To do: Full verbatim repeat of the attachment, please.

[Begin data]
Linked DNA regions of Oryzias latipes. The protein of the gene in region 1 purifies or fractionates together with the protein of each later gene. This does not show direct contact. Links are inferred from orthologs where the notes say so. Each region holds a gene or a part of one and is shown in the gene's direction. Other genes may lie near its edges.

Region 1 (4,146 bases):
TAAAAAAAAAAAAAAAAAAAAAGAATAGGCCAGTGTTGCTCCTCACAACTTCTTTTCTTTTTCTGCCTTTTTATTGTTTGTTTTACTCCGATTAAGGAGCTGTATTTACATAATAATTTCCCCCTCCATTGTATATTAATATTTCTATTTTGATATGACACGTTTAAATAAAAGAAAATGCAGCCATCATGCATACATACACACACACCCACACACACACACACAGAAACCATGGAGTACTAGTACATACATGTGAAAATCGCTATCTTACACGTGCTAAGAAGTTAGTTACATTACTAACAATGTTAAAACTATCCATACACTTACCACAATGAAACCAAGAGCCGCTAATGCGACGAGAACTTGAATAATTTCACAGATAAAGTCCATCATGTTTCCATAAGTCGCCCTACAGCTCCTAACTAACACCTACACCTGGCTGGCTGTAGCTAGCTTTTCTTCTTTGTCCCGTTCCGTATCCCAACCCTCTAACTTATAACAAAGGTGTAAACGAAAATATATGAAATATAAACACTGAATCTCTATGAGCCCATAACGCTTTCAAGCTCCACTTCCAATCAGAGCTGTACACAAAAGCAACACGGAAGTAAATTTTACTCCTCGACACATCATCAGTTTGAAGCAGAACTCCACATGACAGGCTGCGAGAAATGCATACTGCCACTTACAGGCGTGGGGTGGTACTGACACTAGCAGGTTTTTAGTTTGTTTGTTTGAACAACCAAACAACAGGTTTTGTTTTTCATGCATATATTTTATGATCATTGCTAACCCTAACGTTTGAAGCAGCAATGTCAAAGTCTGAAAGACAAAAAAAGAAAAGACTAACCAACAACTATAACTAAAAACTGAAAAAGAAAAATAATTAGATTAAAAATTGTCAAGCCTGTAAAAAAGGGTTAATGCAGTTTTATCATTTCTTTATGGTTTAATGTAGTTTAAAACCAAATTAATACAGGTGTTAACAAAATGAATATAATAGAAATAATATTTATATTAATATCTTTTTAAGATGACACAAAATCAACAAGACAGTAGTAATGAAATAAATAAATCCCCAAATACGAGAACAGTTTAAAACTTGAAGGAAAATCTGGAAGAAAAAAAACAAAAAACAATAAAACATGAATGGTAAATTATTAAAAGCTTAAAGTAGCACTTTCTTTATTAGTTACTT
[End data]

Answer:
Linked DNA regions of Oryzias latipes. The protein of the gene in region 1 purifies or fractionates together with the protein of each later gene. This does not show direct contact. Links are inferred from orthologs where the notes say so. Each region holds a gene or a part of one and is shown in the gene's direction. Other genes may lie near its edges.

Region 1 (4,146 bases):
TAAAAAAAAAAAAAAAAAAAAAGAATAGGCCAGTGTTGCTCCTCACAACTTCTTTTCTTTTTCTGCCTTTTTATTGTTTGTTTTACTCCGATTAAGGAGCTGTATTTACATAATAATTTCCCCCTCCATTGTATATTAATATTTCTATTTTGATATGACACGTTTAAATAAAAGAAAATGCAGCCATCATGCATACATACACACACACCCACACACACACACACAGAAACCATGGAGTACTAGTACATACATGTGAAAATCGCTATCTTACACGTGCTAAGAAGTTAGTTACATTACTAACAATGTTAAAACTATCCATACACTTACCACAATGAAACCAAGAGCCGCTAATGCGACGAGAACTTGAATAATTTCACAGATAAAGTCCATCATGTTTCCATAAGTCGCCCTACAGCTCCTAACTAACACCTACACCTGGCTGGCTGTAGCTAGCTTTTCTTCTTTGTCCCGTTCCGTATCCCAACCCTCTAACTTATAACAAAGGTGTAAACGAAAATATATGAAATATAAACACTGAATCTCTATGAGCCCATAACGCTTTCAAGCTCCACTTCCAATCAGAGCTGTACACAAAAGCAACACGGAAGTAAATTTTACTCCTCGACACATCATCAGTTTGAAGCAGAACTCCACATGACAGGCTGCGAGAAATGCATACTGCCACTTACAGGCGTGGGGTGGTACTGACACTAGCAGGTTTTTAGTTTGTTTGTTTGAACAACCAAACAACAGGTTTTGTTTTTCATGCATATATTTTATGATCATTGCTAACCCTAACGTTTGAAGCAGCAATGTCAAAGTCTGAAAGACAAAAAAAGAAAAGACTAACCAACAACTATAACTAAAAACTGAAAAAGAAAAATAATTAGATTAAAAATTGTCAAGCCTGTAAAAAAGGGTTAATGCAGTTTTATCATTTCTTTATGGTTTAATGTAGTTTAAAACCAAATTAATACAGGTGTTAACAAAATGAATATAATAGAAATAATATTTATATTAATATCTTTTTAAGATGACACAAAATCAACAAGACAGTAGTAATGAAATAAATAAATCCCCAAATACGAGAACAGTTTAAAACTTGAAGGAAAATCTGGAAGAAAAAAAACAAAAAACAATAAAACATGAATGGTAAATTATTAAAAGCTTAAAGTAGCACTTTCTTTATTAGTTACTT